My kids are fighting over media.
This isn’t the usual “get out of my room!” or “she did this to me” fighting.
They’re fighting about what to post on Instagram.
One day it was a fight about posting a photo to commemorate National Siblings Day (the irony). The next day it was a screaming match about the social humiliation of posting the same photo.
In addition to the real-life stuff they’re managing, they’re interacting with a whole new world.
It’s big stuff to them. And it’s big stuff to me.
I’m outing myself here—because I’m not a mom who has forbidden social media. I’ve taken steps to limit it (I’ll share those below), but I wanted them to learn about the online world with me by their side and not when they started dating. Also, I’m on media too, so I’d be a hypocrite to forbid it altogether.
But I question myself on all this—often.
Did I do the right thing? Did I wait long enough to let them have accounts? How do the no-media parents handle their kids’ feeling left out socially? Is this going to damage their brain, vision, or attention-span? Are they safe on media? Am I even present enough to monitor the limits I’ve set? (frankly, somedays I’m not).
Is Instagram like crack-cocaine?
Getting lax about monitoring media can happen to any of us, especially when we’re overworked and just trying to get through the day.
Few of us are getting real (with ourselves and other moms) about the potential dangers of our kids’ media life. But we all have one thing in common—we want to do our best.
We might even be addicted to media ourselves, which complicates the issue. With the launch of Mystic Moms, I’ve been more distracted, preoccupied, and annoyed with social media than usual.
We moms can’t blame ourselves—but it helps to talk about it.
If your kids have been on media more than you’d like, you’re not alone.
Here’s my imperfect, non-expert advice:
- If you have older kids, don’t go blaming yourself. You can’t change the past, and you did the best you could with what you knew at the time.
- If you have younger kids, being aware of the downside is a good start. I kept my kids off media until they turned 10. Sometimes, I wished I waited longer. You’ll feel the pressure, so stick firm to whatever age you set and don’t give in to “everyone’s doing it.”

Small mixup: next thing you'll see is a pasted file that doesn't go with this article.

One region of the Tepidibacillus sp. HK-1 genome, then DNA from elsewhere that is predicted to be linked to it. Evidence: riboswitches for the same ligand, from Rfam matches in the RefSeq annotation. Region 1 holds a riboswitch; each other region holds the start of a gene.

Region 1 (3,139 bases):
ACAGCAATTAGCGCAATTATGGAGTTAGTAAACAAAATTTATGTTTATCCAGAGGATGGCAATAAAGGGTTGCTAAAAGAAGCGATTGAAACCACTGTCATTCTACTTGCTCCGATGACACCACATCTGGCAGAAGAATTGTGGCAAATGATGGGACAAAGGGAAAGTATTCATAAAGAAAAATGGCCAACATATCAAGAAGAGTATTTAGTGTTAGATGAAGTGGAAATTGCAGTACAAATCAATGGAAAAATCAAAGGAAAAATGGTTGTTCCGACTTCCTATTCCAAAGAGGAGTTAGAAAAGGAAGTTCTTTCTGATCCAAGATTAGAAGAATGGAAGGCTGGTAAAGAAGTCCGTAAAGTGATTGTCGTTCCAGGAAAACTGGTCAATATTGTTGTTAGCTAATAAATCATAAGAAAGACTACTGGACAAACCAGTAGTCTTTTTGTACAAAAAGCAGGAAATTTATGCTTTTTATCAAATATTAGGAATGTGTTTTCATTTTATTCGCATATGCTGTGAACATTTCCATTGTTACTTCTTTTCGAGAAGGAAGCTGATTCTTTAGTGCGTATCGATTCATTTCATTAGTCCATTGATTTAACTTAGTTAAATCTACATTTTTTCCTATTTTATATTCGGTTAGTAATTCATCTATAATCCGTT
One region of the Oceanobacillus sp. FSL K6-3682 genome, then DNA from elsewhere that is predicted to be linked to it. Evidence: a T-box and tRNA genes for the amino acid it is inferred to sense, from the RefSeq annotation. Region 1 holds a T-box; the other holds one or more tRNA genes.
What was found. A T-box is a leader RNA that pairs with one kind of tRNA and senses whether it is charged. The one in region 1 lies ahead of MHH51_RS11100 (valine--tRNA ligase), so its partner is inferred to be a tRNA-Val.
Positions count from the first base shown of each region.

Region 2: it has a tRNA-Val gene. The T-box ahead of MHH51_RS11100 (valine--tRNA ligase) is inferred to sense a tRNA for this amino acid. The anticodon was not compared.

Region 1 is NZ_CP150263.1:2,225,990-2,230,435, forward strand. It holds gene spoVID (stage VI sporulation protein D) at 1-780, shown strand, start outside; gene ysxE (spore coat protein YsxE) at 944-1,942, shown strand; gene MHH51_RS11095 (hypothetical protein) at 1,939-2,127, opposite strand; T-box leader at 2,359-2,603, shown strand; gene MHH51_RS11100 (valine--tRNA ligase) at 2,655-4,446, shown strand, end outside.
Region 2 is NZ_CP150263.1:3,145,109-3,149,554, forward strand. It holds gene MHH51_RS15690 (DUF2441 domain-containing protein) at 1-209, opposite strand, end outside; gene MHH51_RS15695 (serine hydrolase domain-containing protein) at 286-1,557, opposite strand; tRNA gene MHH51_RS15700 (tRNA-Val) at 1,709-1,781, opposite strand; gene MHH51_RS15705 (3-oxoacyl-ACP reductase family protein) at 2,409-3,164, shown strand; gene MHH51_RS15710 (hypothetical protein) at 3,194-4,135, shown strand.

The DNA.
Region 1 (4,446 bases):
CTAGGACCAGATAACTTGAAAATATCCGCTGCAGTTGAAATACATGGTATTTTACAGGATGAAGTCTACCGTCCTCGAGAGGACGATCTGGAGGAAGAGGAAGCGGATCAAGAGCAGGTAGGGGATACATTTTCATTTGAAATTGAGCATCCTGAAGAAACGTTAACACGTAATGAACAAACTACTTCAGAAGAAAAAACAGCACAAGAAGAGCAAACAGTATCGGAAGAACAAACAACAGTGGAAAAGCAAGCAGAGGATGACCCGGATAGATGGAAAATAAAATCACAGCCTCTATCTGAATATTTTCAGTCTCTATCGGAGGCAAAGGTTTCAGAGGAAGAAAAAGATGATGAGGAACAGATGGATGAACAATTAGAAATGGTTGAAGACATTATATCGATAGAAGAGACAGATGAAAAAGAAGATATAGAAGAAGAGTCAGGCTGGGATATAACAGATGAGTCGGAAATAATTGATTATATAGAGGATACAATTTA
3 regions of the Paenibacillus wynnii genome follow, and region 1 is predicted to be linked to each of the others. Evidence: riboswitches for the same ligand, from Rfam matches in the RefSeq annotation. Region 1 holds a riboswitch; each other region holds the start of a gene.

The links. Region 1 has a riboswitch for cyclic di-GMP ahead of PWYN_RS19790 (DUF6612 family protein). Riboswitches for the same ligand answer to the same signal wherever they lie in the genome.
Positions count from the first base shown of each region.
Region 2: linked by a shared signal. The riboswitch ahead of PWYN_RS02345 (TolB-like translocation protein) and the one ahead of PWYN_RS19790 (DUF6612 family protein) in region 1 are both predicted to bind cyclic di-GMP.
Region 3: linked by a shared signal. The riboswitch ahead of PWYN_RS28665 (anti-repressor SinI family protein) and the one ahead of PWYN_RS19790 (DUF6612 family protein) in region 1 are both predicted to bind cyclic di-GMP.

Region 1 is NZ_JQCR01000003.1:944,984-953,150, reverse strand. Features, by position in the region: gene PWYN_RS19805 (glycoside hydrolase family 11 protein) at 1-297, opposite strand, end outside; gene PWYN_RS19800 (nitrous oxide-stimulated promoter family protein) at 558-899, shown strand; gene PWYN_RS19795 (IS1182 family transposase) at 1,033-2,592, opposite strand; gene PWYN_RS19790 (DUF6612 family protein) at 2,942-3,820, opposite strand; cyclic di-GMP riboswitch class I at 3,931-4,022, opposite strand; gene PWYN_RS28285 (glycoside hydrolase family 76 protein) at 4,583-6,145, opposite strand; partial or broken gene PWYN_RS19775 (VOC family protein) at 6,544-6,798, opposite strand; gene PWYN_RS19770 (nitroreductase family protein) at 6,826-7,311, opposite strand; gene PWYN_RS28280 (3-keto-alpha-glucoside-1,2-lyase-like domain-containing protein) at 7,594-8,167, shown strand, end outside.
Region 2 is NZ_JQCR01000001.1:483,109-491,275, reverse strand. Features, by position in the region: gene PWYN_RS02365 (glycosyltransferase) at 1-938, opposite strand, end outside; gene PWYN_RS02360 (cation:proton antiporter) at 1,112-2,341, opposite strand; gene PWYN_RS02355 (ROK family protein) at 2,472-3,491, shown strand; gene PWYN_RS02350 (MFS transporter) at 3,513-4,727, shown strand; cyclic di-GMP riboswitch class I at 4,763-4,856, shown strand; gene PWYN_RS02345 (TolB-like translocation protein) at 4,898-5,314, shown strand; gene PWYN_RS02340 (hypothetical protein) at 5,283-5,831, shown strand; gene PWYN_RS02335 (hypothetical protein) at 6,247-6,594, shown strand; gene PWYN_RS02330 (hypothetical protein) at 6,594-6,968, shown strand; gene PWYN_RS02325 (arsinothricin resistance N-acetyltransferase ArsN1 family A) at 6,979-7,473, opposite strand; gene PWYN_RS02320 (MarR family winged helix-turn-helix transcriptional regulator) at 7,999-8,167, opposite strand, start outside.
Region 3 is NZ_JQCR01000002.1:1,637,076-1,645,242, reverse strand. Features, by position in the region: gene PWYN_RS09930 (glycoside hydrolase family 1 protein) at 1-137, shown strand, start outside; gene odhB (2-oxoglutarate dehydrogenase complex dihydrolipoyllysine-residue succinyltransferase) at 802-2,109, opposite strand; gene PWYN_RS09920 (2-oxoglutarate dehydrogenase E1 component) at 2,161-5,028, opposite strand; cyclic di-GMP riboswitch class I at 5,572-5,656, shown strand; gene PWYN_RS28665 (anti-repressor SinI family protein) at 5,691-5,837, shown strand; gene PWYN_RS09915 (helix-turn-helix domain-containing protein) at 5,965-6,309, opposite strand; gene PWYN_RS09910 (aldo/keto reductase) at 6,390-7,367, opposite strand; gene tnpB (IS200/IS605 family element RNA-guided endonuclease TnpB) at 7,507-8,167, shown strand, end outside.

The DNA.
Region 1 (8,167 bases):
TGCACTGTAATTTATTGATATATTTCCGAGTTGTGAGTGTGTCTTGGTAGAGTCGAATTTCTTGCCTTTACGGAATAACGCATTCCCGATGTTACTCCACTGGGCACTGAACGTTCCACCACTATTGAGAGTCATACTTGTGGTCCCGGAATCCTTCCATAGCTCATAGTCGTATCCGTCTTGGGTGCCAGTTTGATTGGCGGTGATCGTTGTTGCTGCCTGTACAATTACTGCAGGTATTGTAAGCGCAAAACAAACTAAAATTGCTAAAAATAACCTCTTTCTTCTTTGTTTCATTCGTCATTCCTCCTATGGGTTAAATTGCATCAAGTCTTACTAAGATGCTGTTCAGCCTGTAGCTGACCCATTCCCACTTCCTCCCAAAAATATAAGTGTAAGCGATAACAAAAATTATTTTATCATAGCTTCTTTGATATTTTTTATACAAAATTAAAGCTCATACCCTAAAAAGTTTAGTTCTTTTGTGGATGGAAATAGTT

- I’ve limited social media to one platform, set on private. They aren’t allowed to accept friend requests from people they don’t know.
- I bought their devices, so I have the right to monitor it and check the conversations they’re having. I made this clear at the start.
- My kids don’t bring devices in their bedrooms.
- All devices are turned off at night, including wifi to limit EMF exposure while we sleep. We use old-fashioned alarm clocks instead of smartphones.
- Check out the family media plan at: https://www.healthychildren.org/English/media/Pages/default.aspx
The fighting in my house was a wakeup call for me.
I realized had to take the lead and redirect the energy in my family.
My declaration moving forward:
I intend to take clear responsibility for the media culture in my family (my kids are young), and constantly revisit this as they get older.
I intend to do this imperfectly. I know I’ll screw up often, and I’m okay with that because I’m human.
I can’t change the decisions I made in the past.
I’m doing the best I can as a busy mom in this fast-paced, wired world.
Since the wakeup call, I’ve been unplugging more, spending more time outside with my kids and noticing when I’m distracted or frustrated with my own media use. I’m working on keeping myself in balance and helping my kids to do the same. I’m still making mistakes but things are much better!
My kids are back to their usual fights about personal space, privacy and whose turn it is to wash the dishes. This feels more manageable.
I’d love to hear how you’re managing media in your family. Does it help to talk about it?
We can do hard things—together.